Long Life and Health
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Anti-aging Techniques Help Dogs Live Longer, So Why Not Humans?

A researcher who has successfully used “antiaging techniques” on dogs says it is long past time conventional medicine starts doing the same for humans.

Celine Halioua has a plan to take the emerging field of “life extension” mainstream, and it involves man’s best friend. Her Silicon Valley-based startup, Cellular Longevity Inc., is developing treatments that extend the life span of dogs while also making them more active in their later years. Should such treatments work in canines, Halioua, 26, expects consumers and regulators will be more favorably disposed to approving similar techniques to be used on humans.

“Dogs are unquestionably considered the best model of human aging,” says Halioua, who studied neuroscience and then worked for a longevity-focused venture capital fund. “We have co-evolved with them, and they have a shared environment with us. They also develop age-related diseases over time. If we can do this for dogs, people will want it, too.” Her company, operating under the brand Loyal, has raised $11 million and plans to start trials in early 2022 on two compounds with potential antiaging properties. Halioua declines to identify them at this time, sighting intellectual property issues.

The main barrier to developing anti-aging drugs and therapies for people is that we live too long. Drug companies are reluctant to invest in clinical trials that stretch over decades, and the U.S. Food and Drug Administration is more comfortable with medications that tackle a specific illness or symptom rather than something as broad and abstract as aging. As a result, a number of promising antiaging compounds have been largely untested on people in traditional clinical settings.

The notion of running these types of trials on dogs first is not entirely new. Over the past several years, about 30,000 dog owners have entered their pets into the Dog Aging Project, an academic research study backed by $25 million from the National Institutes of Health. The project examines how genetic and environmental factors affect dogs’ aging processes, and it’s also running a trial in which about 200 middle-aged dogs will receive the compound rapamycin, which is used by people to prevent organ transplant rejection and some types of cancer. “Rapamycin seems to delay or reverse aging in pretty much every tissue where it has been looked at,” says Matt Kaeberlein, a professor of pathology at the University of Washington and the project’s co-director.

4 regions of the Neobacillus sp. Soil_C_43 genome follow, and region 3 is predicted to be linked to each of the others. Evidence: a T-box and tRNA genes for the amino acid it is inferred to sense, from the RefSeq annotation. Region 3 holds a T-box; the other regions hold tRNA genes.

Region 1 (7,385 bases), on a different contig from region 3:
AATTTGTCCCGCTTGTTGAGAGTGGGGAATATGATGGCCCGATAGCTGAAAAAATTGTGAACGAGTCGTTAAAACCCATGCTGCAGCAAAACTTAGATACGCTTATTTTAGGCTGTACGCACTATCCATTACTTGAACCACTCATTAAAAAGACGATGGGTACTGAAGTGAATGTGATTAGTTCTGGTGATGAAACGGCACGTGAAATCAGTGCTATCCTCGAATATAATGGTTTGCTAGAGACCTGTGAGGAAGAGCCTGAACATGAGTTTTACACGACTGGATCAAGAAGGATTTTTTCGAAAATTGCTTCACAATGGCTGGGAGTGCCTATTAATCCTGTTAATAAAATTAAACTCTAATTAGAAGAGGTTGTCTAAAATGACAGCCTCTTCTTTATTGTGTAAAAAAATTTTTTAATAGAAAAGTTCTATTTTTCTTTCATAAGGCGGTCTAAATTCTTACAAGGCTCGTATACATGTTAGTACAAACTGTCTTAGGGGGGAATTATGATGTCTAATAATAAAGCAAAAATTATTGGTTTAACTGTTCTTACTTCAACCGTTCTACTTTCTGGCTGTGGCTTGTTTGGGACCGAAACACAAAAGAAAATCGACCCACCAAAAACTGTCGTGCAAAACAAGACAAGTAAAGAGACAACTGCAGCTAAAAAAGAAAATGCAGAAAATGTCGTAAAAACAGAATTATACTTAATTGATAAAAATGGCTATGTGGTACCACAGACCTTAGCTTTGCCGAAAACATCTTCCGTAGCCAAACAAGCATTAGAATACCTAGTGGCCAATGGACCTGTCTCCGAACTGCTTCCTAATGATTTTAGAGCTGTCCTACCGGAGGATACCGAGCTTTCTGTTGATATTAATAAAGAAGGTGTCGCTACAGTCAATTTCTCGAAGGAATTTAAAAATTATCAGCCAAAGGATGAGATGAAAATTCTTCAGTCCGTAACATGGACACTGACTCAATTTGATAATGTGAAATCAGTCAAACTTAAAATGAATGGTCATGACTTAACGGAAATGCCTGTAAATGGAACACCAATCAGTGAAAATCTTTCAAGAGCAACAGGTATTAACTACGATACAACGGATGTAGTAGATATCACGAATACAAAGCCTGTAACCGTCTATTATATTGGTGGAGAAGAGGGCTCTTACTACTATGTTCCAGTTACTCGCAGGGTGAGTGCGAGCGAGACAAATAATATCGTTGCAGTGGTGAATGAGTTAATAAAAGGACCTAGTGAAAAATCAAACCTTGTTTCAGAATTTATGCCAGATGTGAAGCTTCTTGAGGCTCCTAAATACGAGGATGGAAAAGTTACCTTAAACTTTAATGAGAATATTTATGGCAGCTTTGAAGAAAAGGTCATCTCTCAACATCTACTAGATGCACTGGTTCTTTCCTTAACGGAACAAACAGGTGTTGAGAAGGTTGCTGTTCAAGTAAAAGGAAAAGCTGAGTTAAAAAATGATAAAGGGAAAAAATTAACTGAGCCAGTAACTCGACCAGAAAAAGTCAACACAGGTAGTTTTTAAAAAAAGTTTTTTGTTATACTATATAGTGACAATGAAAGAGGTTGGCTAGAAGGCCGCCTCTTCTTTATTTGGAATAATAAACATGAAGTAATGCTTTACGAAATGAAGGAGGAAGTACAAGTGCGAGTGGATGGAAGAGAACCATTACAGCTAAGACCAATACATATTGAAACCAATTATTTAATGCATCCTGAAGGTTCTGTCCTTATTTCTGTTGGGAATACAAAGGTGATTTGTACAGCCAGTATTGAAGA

Kaeberlein says that he’s used rapamycin himself to reduce inflammation and pain in his shoulder. “I’m a believer,” he says, though he stresses that his experience should not be taken as a recommendation for others to conduct similar experiments.

Halioua’s startup intends to recruit hundreds of pet owners for the studies, aiming to get a therapy approved for dogs by 2024. The first will target larger breeds, which have a shorter life span, while the second will be for all breeds. The hope is that pet owners could expect these animals to live longer—anywhere from six months to three years—and also have better, more active lives.

According to reporting by Business Week, Halioua shies away from predicting exactly how much she thinks a dog’s life can eventually be expanded, but she tamps down any expectation of a sci-fi result. “We are not going to make 80-year-old dogs,” she says. She’s also vague on pricing, saying only that Loyal’s products will be “affordable but not dirt cheap” and will come down in price over time.

She says the dog-first approach could be the key to helping people warm up to antiaging technology. “If it works, it changes the whole psychology around aging drugs in general,” she says. “It could be this important moment where these drugs become more mainstream.”

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